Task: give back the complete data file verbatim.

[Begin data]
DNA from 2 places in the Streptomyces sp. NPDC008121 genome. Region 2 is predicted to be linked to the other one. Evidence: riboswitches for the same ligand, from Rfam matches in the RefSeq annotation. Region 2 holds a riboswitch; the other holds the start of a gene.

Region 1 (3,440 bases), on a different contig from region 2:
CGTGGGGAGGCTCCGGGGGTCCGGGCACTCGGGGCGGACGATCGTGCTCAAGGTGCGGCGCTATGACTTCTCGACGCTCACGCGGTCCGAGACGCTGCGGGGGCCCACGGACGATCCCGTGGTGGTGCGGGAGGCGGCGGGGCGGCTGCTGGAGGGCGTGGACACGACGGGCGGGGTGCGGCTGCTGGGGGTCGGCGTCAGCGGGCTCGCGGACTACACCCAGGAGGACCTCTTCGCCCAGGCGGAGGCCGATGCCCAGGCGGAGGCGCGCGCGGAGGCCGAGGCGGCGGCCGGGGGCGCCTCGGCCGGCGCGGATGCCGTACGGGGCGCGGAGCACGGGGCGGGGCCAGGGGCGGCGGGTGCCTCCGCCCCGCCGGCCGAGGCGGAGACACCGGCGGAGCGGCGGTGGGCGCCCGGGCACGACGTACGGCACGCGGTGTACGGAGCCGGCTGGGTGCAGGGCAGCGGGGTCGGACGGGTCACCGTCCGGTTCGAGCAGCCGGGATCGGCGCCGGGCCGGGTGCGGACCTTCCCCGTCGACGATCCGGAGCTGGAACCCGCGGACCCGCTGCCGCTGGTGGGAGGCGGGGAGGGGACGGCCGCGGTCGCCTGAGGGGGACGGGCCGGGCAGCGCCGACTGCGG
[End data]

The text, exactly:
DNA from 2 places in the Streptomyces sp. NPDC008121 genome. Region 2 is predicted to be linked to the other one. Evidence: riboswitches for the same ligand, from Rfam matches in the RefSeq annotation. Region 2 holds a riboswitch; the other holds the start of a gene.

Region 1 (3,440 bases), on a different contig from region 2:
CGTGGGGAGGCTCCGGGGGTCCGGGCACTCGGGGCGGACGATCGTGCTCAAGGTGCGGCGCTATGACTTCTCGACGCTCACGCGGTCCGAGACGCTGCGGGGGCCCACGGACGATCCCGTGGTGGTGCGGGAGGCGGCGGGGCGGCTGCTGGAGGGCGTGGACACGACGGGCGGGGTGCGGCTGCTGGGGGTCGGCGTCAGCGGGCTCGCGGACTACACCCAGGAGGACCTCTTCGCCCAGGCGGAGGCCGATGCCCAGGCGGAGGCGCGCGCGGAGGCCGAGGCGGCGGCCGGGGGCGCCTCGGCCGGCGCGGATGCCGTACGGGGCGCGGAGCACGGGGCGGGGCCAGGGGCGGCGGGTGCCTCCGCCCCGCCGGCCGAGGCGGAGACACCGGCGGAGCGGCGGTGGGCGCCCGGGCACGACGTACGGCACGCGGTGTACGGAGCCGGCTGGGTGCAGGGCAGCGGGGTCGGACGGGTCACCGTCCGGTTCGAGCAGCCGGGATCGGCGCCGGGCCGGGTGCGGACCTTCCCCGTCGACGATCCGGAGCTGGAACCCGCGGACCCGCTGCCGCTGGTGGGAGGCGGGGAGGGGACGGCCGCGGTCGCCTGAGGGGGACGGGCCGGGCAGCGCCGACTGCGG